In Mexico, confirmed deaths account for 1% of confirmed cases. In Chile, that figure stands at just 0.0026%. In the U.S., the country with the highest number of deaths at 211, the figure is a mere 0.0056%, with 37,246 confirmed cases, according to the latest data from the U.S. Centers for Disease Control and Prevention.
Argentina’s mortality rate truly stands out at 4.48% of total confirmed flu cases.
Overall, the virus is still largely innocuous given that almost everyone who gets it, and is treated properly, recovers perfectly. Still, the 4.4% rate is alarmingly high even if Argentina is in the middle of its peak flu season, making it much harder to control the virus.
Argentine President Cristina Fernández on Wednesday said Argentina is likely ranked second “because it’s the one that really counts the numbers.” It wasn’t entirely clear exactly what she meant by this. “I don’t like those rankings,” Fernández said.
I just returned from 10 days in the U.S., so thisay not be news to any of you. But tonight, for the first time since I came to Argentina in 1995, a local bank charged me a $3 fee to withdraw cash from an overseas bank. The fee is in addition to whatever fees my bank charges in the U.S.
I withdrew the money from a “Link” network at a local branch of Banco de la Ciudad. I haven’t had a chance to test other banks or see if Banelco (Link’s competitor) is also charging a fee.
The fee would seem to be an easy way for local banks to make more money at the expense of foreigners. But it’s not year clear what the motivation behind the new fee is. According to Argentine Central Bank officials, ATM regulations here are largely determined not by the government but by just two private companies, Link and Banelco.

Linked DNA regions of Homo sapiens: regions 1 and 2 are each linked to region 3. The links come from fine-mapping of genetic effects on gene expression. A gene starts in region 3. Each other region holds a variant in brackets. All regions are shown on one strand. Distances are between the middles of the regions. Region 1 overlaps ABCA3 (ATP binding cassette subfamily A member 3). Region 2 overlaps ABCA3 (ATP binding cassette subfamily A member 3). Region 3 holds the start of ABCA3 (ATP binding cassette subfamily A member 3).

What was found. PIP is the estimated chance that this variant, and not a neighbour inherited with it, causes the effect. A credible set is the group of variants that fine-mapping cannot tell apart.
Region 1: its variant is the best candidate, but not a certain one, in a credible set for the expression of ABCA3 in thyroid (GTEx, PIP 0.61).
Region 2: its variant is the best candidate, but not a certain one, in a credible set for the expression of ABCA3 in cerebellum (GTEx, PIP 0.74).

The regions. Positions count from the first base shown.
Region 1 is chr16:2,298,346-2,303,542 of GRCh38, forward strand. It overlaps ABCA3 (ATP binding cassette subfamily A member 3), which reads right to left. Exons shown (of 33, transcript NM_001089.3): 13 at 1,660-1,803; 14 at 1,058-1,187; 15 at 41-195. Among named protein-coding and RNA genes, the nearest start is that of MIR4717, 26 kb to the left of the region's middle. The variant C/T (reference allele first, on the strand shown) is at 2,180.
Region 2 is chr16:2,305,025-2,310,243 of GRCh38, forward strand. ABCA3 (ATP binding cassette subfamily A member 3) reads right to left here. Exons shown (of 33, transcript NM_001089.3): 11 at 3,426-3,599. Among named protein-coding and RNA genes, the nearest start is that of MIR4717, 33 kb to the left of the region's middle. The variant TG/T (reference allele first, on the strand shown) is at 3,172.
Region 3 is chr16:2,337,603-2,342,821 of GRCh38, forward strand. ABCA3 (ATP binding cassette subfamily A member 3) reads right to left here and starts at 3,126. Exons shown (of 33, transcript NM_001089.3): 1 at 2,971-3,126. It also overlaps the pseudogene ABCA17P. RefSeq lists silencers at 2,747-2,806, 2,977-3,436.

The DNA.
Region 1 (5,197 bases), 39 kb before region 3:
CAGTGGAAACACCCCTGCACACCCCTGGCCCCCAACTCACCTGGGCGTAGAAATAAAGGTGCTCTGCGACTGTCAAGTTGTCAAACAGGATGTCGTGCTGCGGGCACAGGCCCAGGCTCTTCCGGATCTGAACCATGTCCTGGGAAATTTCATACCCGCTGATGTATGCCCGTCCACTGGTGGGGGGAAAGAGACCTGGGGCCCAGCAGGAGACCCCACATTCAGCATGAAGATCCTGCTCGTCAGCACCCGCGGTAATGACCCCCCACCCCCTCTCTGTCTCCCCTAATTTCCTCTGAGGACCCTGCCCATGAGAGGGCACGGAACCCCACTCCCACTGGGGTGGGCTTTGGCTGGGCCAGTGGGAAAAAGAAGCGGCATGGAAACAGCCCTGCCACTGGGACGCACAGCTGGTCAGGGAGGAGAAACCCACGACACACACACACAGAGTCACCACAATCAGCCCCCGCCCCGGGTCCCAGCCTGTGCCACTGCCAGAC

These companies are responsible for imposing what many people feel are unreasonably low limits on cash withdrawals from foreign banks. The limits, which vary from person to person and bank to bank, usually hover around 300 pesos per transaction. (The limits often confuse tourists accustomed to withdrawing much more cash, leaving them unable to pay for certain cash-only transactions.)
“We don’t have anything to do with imposing those limits,” a Central Bank official recently told me. “You need to talk with those companies to get more information.”
My transaction limit, for example, is a mere 370 pesos. Most visitors or foreign residents here can surpass the limits by taking out multiple transactions. But each one has its cost, and now that cost appears to have risen substantially. Link’s fee was almost exactly $3 (11.46 pesos as seen in the photo above), regardless of the amount withdrawn. When I tried to take out just 20 pesos, the fee was still $3.
Needless to say, the new fees will increase the cost of getting cash in Argentina. And needless to say, The Argentine Post will be contacting Link, Banelco and, again, the Central Bank, to figure out why this is happening.
If you’ve had any experiences with this, please post a comment and share your feedback.